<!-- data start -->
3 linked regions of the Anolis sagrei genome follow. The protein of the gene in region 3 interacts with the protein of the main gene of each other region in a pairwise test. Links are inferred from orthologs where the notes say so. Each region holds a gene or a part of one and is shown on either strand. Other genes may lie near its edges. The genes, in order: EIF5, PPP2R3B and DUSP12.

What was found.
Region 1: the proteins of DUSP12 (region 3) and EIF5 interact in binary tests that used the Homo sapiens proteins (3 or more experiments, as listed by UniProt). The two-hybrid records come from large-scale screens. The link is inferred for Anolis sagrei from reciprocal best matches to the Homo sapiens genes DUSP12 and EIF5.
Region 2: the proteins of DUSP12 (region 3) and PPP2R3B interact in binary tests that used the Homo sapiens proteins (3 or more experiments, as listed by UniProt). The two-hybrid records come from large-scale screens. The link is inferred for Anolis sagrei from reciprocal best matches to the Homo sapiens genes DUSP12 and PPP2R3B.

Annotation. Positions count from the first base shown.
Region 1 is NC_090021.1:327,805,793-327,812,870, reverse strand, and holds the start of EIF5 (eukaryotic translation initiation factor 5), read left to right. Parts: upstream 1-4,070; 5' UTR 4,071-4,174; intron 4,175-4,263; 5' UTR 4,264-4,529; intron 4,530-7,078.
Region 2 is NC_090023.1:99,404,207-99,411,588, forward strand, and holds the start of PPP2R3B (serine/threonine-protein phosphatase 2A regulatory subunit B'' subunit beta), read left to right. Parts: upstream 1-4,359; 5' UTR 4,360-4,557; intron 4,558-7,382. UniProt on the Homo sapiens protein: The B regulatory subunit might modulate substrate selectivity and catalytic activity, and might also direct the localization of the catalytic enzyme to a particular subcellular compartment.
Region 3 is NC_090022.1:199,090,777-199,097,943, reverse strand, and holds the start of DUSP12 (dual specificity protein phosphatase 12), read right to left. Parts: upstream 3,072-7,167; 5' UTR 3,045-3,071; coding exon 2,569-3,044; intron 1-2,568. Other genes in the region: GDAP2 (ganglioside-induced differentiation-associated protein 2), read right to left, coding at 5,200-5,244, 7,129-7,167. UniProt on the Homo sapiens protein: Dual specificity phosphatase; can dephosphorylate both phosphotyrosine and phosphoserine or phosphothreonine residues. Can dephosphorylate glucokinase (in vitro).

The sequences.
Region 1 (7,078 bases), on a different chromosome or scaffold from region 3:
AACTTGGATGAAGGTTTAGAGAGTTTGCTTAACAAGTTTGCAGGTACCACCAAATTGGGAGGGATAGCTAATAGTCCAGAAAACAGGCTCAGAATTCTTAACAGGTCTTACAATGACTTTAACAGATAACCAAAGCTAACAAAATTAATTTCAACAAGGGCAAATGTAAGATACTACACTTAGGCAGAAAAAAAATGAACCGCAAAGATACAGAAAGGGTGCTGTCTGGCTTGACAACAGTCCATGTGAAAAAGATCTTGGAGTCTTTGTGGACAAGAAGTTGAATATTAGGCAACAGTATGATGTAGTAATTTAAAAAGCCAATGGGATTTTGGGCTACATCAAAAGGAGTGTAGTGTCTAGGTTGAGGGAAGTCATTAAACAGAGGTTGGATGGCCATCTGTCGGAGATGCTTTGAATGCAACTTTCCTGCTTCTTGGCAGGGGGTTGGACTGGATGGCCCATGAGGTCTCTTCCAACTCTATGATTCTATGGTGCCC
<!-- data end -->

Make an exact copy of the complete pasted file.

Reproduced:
3 linked regions of the Anolis sagrei genome follow. The protein of the gene in region 3 interacts with the protein of the main gene of each other region in a pairwise test. Links are inferred from orthologs where the notes say so. Each region holds a gene or a part of one and is shown on either strand. Other genes may lie near its edges. The genes, in order: EIF5, PPP2R3B and DUSP12.

What was found.
Region 1: the proteins of DUSP12 (region 3) and EIF5 interact in binary tests that used the Homo sapiens proteins (3 or more experiments, as listed by UniProt). The two-hybrid records come from large-scale screens. The link is inferred for Anolis sagrei from reciprocal best matches to the Homo sapiens genes DUSP12 and EIF5.
Region 2: the proteins of DUSP12 (region 3) and PPP2R3B interact in binary tests that used the Homo sapiens proteins (3 or more experiments, as listed by UniProt). The two-hybrid records come from large-scale screens. The link is inferred for Anolis sagrei from reciprocal best matches to the Homo sapiens genes DUSP12 and PPP2R3B.

Annotation. Positions count from the first base shown.
Region 1 is NC_090021.1:327,805,793-327,812,870, reverse strand, and holds the start of EIF5 (eukaryotic translation initiation factor 5), read left to right. Parts: upstream 1-4,070; 5' UTR 4,071-4,174; intron 4,175-4,263; 5' UTR 4,264-4,529; intron 4,530-7,078.
Region 2 is NC_090023.1:99,404,207-99,411,588, forward strand, and holds the start of PPP2R3B (serine/threonine-protein phosphatase 2A regulatory subunit B'' subunit beta), read left to right. Parts: upstream 1-4,359; 5' UTR 4,360-4,557; intron 4,558-7,382. UniProt on the Homo sapiens protein: The B regulatory subunit might modulate substrate selectivity and catalytic activity, and might also direct the localization of the catalytic enzyme to a particular subcellular compartment.
Region 3 is NC_090022.1:199,090,777-199,097,943, reverse strand, and holds the start of DUSP12 (dual specificity protein phosphatase 12), read right to left. Parts: upstream 3,072-7,167; 5' UTR 3,045-3,071; coding exon 2,569-3,044; intron 1-2,568. Other genes in the region: GDAP2 (ganglioside-induced differentiation-associated protein 2), read right to left, coding at 5,200-5,244, 7,129-7,167. UniProt on the Homo sapiens protein: Dual specificity phosphatase; can dephosphorylate both phosphotyrosine and phosphoserine or phosphothreonine residues. Can dephosphorylate glucokinase (in vitro).

The sequences.
Region 1 (7,078 bases), on a different chromosome or scaffold from region 3:
AACTTGGATGAAGGTTTAGAGAGTTTGCTTAACAAGTTTGCAGGTACCACCAAATTGGGAGGGATAGCTAATAGTCCAGAAAACAGGCTCAGAATTCTTAACAGGTCTTACAATGACTTTAACAGATAACCAAAGCTAACAAAATTAATTTCAACAAGGGCAAATGTAAGATACTACACTTAGGCAGAAAAAAAATGAACCGCAAAGATACAGAAAGGGTGCTGTCTGGCTTGACAACAGTCCATGTGAAAAAGATCTTGGAGTCTTTGTGGACAAGAAGTTGAATATTAGGCAACAGTATGATGTAGTAATTTAAAAAGCCAATGGGATTTTGGGCTACATCAAAAGGAGTGTAGTGTCTAGGTTGAGGGAAGTCATTAAACAGAGGTTGGATGGCCATCTGTCGGAGATGCTTTGAATGCAACTTTCCTGCTTCTTGGCAGGGGGTTGGACTGGATGGCCCATGAGGTCTCTTCCAACTCTATGATTCTATGGTGCCC